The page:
Banu Ogan helps us remember the Legendary Merce Cunningham
Dancers were reminded of Cunningham's influence and talent during the Dance Department's event.
Published: Monday, February 25, 2013
Updated: Sunday, March 3, 2013 17:03
Friday, Feb. 15th at 7:00 p.m., students and faculty gathered in the Dance Theater for a film screening of BIPED and a question-and-answer session with former Merce Cunningham dancer Banu Ogan.
The event, which was sponsored by the dance department, focused on the uniqueness and modernity of the Merce Cunningham Dance Company. BIPED was filmed in France in 1999, and marked the first time that a motion capturer was used in a dance performance.
The film stood out from Cunningham’s other works, as the slow movement the dancers exhibited is uncharacteristic of his work. The choreography was robotic and futuristic; the dancers held their balance and showed off their flexibility.
The film’s modern feel was enhanced by the lighting, which shadowed the dancers in a creative and abstract way. The walls and the floor changed color from gray to light blue to black, and the music chosen for the film dramatized the performance. Each dancer had a partner at one point or another, and by the end of the film, there were fourteen dancers on stage simultaneously.
The Merce Cunningham dance company began at Black Mountain College in 1953. It was one of the first groups to experiment with creative movement, taking unusual approaches to the relationship between dance and music.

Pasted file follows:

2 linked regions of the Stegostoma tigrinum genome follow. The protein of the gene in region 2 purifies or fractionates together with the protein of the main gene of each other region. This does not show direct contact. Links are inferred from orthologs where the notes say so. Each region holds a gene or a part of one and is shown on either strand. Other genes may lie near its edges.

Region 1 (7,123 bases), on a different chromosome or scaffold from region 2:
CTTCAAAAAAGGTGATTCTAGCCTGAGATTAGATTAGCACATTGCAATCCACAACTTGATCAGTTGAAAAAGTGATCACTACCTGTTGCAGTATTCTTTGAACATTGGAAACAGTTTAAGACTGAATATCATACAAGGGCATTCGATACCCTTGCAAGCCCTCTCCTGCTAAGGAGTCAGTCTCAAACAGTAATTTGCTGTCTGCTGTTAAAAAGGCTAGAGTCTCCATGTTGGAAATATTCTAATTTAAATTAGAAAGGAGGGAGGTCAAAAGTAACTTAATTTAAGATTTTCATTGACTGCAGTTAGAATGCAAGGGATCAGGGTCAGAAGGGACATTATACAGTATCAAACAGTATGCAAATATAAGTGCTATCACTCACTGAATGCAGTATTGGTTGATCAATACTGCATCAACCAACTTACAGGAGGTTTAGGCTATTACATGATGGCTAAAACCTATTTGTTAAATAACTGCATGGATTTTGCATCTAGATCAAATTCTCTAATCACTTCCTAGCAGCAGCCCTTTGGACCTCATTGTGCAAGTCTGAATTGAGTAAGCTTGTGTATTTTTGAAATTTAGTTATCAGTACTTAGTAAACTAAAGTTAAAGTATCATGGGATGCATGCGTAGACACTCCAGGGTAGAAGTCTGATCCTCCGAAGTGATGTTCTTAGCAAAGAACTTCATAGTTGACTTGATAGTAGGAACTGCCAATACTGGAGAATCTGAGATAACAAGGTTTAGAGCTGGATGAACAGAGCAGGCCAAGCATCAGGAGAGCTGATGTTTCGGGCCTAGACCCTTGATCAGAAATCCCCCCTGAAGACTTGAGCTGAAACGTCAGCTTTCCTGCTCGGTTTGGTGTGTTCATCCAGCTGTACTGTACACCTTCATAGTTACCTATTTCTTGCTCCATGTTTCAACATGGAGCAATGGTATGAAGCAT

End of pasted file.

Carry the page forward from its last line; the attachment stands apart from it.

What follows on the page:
Merce’s company toured around the world for the first time in 1964, and featured no more than six dancers and two musicians. Merce Cunningham constantly put his innovation to work through the mediums of film and performance until his death in 2009. The company’s final shows were held at the Park Avenue Armory in New York City in 2011.
During the question-and-answer session, Ogan expressed the stress that she felt and the lack of sleep that she experienced as a dancer for the Merce Cunningham dance company. To overcome these obstacles, she and her dance partner would pretend they were Rose and Jack from The Titanic during the projection of the lights and the melodramatic music that was played.
She revealed that the dancers had no view of the audience while they were dancing; it was as if they were inside a bubble. Ogan explained that unlike other dancers,,, Merce Cunningham’s dancers were not entirely in unison with the music. Cunningham’s timing was intentional, because he wanted his choreography to be viewed as natural.
Ogan, who is now a dance professor at The Julliard School, admits that she didn’t fully master Cunningham’s choreography until about four years after she learned it. Distinctively, Merce Cunningham did not hold auditions for his dancers. Instead, he watched the dancers in his class and chose which of his students would best benefit from working with his company, as well as who would most nurture as a dancer. He didn’t teach his students how to dance; they learned by doing. “Merce was certainly ahead of his time,” Ogan said.
Merce Cunnigham will be remembered as a creative and innovative preserver of the arts. He brought a sense of nature and humanity to his choreography, which is admired by dancers and non-dancers alike.